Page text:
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Health experts address Wisconsin's COVID-19 vaccination rate

The transition to a 'slow and steady' pace
Posted at 1:59 PM, Jul 06, 2021
and last updated 2021-07-06 18:16:36-04

GREEN BAY (NBC26) — "Slow and steady" may win the race in the COVID-19 vaccine effort.

After the mass vaccination site at Lambeau Field closed on June 30, Sherry LaFond, team leader of primary care operations at Bellin Health, said there are currently 12 family practice clinics within the health system that now offer the COVID-19 vaccine. Two Fastcare locations in Green Bay also have vaccines available for walk-ins seven days a week.

LaFond said Bellin Health is fully stocked with coronavirus vaccines, but has noticed a decrease in demand.

“We are still vaccinating every day, but just as it happened at Lambeau, we went from 1,000 a day, down to 500, down to a couple hundred," LaFond said. "It has waned, but I think it’s as important to take care of that patient who today is ready as anyone else.”

The United States missed the White House's goal of vaccinating 70 percent of Americans age 18 and up with at least one dose of the coronavirus vaccine by July 4. As of Monday, CDC data shows 67 percent of that group received at least one dose of vaccine.

Wisconsin is behind the nation's vaccination rate. The latest data from the Department of Health Services shows 61.5 percent of residents 18 and up received at least one dose of the COVID-19 vaccine. About 50 percent have completed the series.

"We have a little more work to do, especially for those from 12 to 45," said Dr. Ashok Rai, Prevea Health president & CEO. "That's an area we can do a lot of improvement."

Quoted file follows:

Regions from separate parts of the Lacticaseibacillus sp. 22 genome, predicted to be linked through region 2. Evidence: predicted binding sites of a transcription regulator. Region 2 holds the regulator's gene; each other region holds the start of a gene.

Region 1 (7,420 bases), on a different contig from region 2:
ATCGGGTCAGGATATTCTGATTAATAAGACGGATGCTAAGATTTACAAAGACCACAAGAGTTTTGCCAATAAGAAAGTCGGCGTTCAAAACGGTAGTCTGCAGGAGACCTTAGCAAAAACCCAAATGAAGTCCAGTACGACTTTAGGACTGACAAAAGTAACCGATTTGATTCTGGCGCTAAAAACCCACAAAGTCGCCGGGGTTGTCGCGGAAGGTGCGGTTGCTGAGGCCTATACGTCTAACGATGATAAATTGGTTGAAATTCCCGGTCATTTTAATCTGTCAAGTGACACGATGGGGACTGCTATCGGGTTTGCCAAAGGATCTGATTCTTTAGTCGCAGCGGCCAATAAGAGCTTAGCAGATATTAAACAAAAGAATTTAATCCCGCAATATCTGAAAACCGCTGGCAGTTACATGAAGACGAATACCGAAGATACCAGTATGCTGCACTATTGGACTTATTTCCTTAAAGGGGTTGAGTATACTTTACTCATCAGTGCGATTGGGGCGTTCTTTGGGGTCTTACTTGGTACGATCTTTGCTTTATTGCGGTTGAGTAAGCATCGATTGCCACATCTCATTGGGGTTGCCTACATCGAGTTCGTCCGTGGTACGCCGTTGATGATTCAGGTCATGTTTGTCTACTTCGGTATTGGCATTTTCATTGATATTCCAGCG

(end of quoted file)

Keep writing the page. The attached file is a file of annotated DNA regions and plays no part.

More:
After closing its mass vaccination site at UW Green Bay, Prevea Health continues working with schools and businesses to bring pop-up vaccination clinics to communities, including Bay Port High School. Many of the health system's clinics also offer the vaccine, which Rai said is in full supply.

Prevea Health is also partnering with McDonald's to bring the COVID-19 vaccine to the Green Bay community this week.

"The mass sites were there to get our most vulnerable vaccinated as quickly as possible while we had as much vaccine as we did," Rai said. "So it did its job. But at that point, we were bringing the arm to the needle. Now it's really time to bring the needle to the arm."

A Washington Post-ABC News poll shows among those currently not vaccinated, nearly 30 percent said they're "definitely not going to" or "are unlikely" to get vaccinated in the future. Almost 10 percent of respondents said they definitely or probably will get vaccinated.

LaFond said they've seen a similar sentiment in Northeast Wisconsin.

“As we’ve gone out to different groups, we’re seeing some of that," LaFond said. "People feel very passionate at times about where they are, and that’s their opinion and that’s where they’re at. What we’re always hopeful is that we’re doing a good job at educating people about their options.”

As many healthcare systems move away from mass vaccination sites, LaFond said we'll see a more "slow and steady" pace when it comes to getting the rest of the population vaccinated.

“Listening is always a really good way to understand where people are at, and then bringing forth the information to assist them to make really good decisions about their long-term health," LaFond said.

Bellin Health is working to get all 28 of its primary care clinics approved to distribute the COVID-19 vaccine by the end of July.